During the interval between the EU announcement of the preliminary ruling and the final ruling, China still has many tools in hand to employ. There is still time before the ruling is finalized, and the European side still has a chance to get back on the right track.

The EC's decision of imposing additional import duties on Chinese EVs has also sparked opposition and concerns from governments and businesses across Europe. Senior officials of Germany, Hungary, and Sweden are among the first to voice their opposition. These countries have been at the forefront of cooperation with China on new energy vehicles.

Oliver Zipse, CEO of German automaker BMW, criticized the EC's plan as "the wrong way to go", saying that it would damage European companies and their interests. "Protectionism risks starting a spiral: Tariffs lead to new tariffs, to isolation rather than cooperation," he said.

The European car manufacturers' skepticism about the tariff hikes comes for a reason.

Over the past few years, EU companies including BMW, Volkswagen, and Faurecia have scaled up their EV business in China and obtained key technologies such as batteries and intelligent driving. Chinese companies such as CATL, NIO, and BYD have also built factories in Germany and Hungary to help improve the competitiveness of their EV industry, said Wei Qijia, a researcher with the National Information Center of the National Development and Reform Commission (NDRC), China's top economic planner.

Cooperation with China in the EV sector also contributes to Europe's response to climate change and the green transformation of its economy.

Both sides stand to gain from cooperation and lose from confrontation. The Chinese and European automotive industries are highly complementary, with a foundation, much space and prospects for cooperation. China actively supports fair competition among countries in the automotive industry to ensure stable industrial and supply chains, said an NDRC official.

However, if the EU turns a blind eye to the appeals of its own industry, basic market principles and WTO rules, and persists on imposing tariffs on Chinese EVs, it will definitely undermine the foundation for China-EU auto cooperation, and China will firmly take all measures necessary to safeguard the legitimate rights of its firms, the official warned.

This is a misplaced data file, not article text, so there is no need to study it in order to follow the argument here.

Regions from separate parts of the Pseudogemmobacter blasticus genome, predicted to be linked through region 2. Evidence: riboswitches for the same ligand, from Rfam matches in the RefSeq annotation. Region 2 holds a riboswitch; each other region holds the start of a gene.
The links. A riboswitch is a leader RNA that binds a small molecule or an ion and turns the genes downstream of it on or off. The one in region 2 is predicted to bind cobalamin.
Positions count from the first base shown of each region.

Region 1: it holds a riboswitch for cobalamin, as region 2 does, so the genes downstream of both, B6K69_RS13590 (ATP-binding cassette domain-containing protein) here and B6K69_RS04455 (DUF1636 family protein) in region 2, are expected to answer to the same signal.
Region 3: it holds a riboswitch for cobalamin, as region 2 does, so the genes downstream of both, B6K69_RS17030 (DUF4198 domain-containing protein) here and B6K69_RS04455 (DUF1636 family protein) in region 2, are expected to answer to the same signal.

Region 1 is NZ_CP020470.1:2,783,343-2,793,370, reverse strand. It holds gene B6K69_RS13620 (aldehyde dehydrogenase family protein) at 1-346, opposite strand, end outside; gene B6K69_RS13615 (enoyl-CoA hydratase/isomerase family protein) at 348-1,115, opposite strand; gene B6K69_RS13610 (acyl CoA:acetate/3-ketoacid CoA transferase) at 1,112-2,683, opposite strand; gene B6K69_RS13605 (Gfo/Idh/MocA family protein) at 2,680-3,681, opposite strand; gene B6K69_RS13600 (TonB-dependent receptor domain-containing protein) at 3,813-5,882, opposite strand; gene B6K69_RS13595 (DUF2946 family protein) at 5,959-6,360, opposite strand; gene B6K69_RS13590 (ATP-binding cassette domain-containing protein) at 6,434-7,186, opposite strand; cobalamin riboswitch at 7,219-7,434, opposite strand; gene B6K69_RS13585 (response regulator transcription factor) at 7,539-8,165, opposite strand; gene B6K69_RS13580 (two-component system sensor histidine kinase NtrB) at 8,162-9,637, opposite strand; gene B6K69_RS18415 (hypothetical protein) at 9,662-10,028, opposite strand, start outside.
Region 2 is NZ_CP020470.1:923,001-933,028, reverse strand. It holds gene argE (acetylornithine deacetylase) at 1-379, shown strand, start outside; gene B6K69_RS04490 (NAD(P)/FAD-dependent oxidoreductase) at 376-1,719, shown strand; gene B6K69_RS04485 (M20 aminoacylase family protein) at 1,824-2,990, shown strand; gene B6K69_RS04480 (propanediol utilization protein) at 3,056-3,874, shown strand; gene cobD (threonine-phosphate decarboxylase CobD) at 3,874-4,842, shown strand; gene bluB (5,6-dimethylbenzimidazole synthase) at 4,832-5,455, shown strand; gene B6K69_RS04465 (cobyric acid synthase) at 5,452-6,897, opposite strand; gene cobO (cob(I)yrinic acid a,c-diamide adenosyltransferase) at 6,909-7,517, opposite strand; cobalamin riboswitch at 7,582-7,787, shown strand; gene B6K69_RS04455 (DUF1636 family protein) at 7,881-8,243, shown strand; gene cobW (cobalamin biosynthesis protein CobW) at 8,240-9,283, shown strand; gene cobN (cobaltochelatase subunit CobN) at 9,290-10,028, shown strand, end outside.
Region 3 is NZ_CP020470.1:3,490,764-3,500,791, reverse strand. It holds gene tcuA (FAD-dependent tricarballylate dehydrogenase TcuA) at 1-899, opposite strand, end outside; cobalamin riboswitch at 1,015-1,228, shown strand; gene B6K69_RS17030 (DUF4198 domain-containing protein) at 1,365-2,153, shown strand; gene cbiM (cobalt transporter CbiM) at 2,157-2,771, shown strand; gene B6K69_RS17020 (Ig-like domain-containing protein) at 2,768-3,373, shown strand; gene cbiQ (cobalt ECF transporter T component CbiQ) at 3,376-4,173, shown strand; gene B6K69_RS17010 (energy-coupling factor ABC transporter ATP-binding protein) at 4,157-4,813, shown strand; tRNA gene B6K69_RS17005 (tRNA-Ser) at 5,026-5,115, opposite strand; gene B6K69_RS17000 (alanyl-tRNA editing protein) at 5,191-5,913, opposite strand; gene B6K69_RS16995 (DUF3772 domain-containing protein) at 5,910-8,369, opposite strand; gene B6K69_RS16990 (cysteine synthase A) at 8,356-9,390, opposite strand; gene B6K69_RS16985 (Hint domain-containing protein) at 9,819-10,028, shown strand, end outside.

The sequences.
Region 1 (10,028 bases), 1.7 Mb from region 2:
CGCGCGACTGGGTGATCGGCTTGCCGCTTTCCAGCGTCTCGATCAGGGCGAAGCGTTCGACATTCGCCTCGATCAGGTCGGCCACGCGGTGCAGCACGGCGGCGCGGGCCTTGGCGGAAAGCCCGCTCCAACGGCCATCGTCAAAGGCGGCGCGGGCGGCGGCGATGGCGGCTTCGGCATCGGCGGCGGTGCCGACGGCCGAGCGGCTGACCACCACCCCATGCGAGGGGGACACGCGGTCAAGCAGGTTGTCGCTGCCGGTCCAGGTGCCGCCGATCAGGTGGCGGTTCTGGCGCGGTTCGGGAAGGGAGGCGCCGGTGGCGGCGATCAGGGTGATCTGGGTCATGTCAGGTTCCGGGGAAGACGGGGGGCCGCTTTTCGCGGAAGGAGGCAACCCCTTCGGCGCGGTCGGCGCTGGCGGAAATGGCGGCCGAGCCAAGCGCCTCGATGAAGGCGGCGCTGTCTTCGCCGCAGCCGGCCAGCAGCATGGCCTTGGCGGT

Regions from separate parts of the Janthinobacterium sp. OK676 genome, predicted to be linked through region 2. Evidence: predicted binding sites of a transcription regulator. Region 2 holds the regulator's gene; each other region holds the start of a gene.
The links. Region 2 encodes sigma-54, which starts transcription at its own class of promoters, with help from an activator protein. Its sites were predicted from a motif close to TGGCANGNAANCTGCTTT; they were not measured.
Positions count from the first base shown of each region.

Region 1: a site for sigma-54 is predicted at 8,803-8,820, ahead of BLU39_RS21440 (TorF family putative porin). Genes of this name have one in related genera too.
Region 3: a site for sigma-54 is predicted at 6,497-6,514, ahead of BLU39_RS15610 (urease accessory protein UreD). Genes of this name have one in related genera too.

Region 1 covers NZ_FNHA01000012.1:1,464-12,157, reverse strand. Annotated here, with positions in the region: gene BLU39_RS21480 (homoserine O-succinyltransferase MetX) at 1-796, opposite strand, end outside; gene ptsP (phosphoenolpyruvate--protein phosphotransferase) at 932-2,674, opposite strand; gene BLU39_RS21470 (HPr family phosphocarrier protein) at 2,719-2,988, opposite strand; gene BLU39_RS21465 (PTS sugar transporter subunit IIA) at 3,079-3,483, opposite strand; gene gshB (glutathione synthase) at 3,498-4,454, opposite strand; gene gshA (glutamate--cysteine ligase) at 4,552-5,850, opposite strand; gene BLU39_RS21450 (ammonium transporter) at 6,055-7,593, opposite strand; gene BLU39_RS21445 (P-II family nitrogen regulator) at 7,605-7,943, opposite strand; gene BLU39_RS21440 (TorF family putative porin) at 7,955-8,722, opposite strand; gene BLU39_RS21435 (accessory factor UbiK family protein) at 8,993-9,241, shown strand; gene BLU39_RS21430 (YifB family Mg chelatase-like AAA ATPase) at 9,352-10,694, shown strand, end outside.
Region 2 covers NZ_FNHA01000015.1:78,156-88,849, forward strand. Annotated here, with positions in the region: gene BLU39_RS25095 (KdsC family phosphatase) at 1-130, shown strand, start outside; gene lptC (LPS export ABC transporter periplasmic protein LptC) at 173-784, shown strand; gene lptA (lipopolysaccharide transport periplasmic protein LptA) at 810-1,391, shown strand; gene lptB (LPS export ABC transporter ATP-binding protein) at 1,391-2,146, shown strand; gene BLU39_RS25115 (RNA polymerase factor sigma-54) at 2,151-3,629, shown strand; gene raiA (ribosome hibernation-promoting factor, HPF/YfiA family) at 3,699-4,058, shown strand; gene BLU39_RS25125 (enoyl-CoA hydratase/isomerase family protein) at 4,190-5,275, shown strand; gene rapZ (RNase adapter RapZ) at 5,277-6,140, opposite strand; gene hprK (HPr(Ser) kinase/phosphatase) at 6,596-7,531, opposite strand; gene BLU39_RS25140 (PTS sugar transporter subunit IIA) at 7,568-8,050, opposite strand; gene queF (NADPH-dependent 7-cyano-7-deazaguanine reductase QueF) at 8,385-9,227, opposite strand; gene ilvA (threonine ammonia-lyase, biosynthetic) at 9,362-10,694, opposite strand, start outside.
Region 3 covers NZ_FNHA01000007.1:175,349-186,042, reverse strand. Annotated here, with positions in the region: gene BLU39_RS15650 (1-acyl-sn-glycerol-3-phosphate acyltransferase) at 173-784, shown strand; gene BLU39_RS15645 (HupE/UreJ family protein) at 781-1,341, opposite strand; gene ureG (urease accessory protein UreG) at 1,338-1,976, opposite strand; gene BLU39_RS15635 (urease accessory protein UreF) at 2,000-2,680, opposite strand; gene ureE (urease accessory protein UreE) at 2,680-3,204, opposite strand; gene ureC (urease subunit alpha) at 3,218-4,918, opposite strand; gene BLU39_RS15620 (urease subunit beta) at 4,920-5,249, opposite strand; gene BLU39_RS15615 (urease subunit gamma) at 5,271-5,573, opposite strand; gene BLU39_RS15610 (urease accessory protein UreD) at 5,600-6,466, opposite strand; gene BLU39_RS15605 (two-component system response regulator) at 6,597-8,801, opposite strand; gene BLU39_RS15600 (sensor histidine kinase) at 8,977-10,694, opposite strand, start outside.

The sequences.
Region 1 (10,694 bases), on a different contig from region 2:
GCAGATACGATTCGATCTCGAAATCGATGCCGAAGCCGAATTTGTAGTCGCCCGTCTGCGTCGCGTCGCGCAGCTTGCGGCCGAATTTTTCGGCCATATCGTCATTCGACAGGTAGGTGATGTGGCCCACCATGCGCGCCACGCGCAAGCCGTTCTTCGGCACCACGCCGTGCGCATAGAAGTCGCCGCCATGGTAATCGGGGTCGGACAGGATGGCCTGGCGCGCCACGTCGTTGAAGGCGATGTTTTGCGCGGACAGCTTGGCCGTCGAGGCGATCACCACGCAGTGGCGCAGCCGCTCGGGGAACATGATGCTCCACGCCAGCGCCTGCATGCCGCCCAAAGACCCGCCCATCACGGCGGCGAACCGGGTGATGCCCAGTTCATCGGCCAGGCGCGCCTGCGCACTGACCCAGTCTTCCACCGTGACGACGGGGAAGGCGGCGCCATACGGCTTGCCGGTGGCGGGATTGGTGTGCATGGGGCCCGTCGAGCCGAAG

Whether to embrace a win-win situation or to hurt others without benefiting itself, the EU still has time to ponder.

EU should think twice before imposing tariffs on Chinese EVs: commentary

EU should think twice before imposing tariffs on Chinese EVs: commentary

EU should think twice before imposing tariffs on Chinese EVs: commentary

EU should think twice before imposing tariffs on Chinese EVs: commentary

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China ranks high in global electricity index by tech innovation

2024-07-13 08:04 Last Updated At:11:07

Technological innovation propels China to rank high in electricity development, with power supply and consumption services also leading globally, according to a report issued Friday on the sideline of a high-level conference held in Beijing.

At a sub-forum of the second high-level conference of the Forum on Global Action for Shared Development, the Global Energy Interconnection Development and Cooperation Organization (GEIDCO) issued the Research on Global Electricity Development Index (GEDI).

The report selected 100 countries on six continents for index measurement and assessment. The composite score of China's power development index is 90.8, ranking first among 34 Asian countries and seventh in the world.

The report said that global power development has made significant progress over the past decade, especially in the field of renewable energy.

By the end of 2023, the proportion of global renewable energy generation in total power generation had reached 30 percent, of which wind and solar power generation was growing fastest, with an average annual growth rate of more than 12 percent.

On the power side, the current global electrification is entering a new stage of accelerated development characterized by greening and decarbonization, the report showed, adding that it is expected that in the next three years, the average annual growth rate of global electricity demand will exceed 3.3 percent, significantly higher than the growth rate of energy consumption.

"It is expected that by 2030, eight technologies such as autonomous driving, green fuel vehicles, and green fuel ships will mature rapidly and be applied widely under increased research and development investment and favorable policies," said Zhou Yuanbing, director of the Economic and Technology Research Institute under the GEIDCO.

China ranks high in global electricity index by tech innovation

China ranks high in global electricity index by tech innovation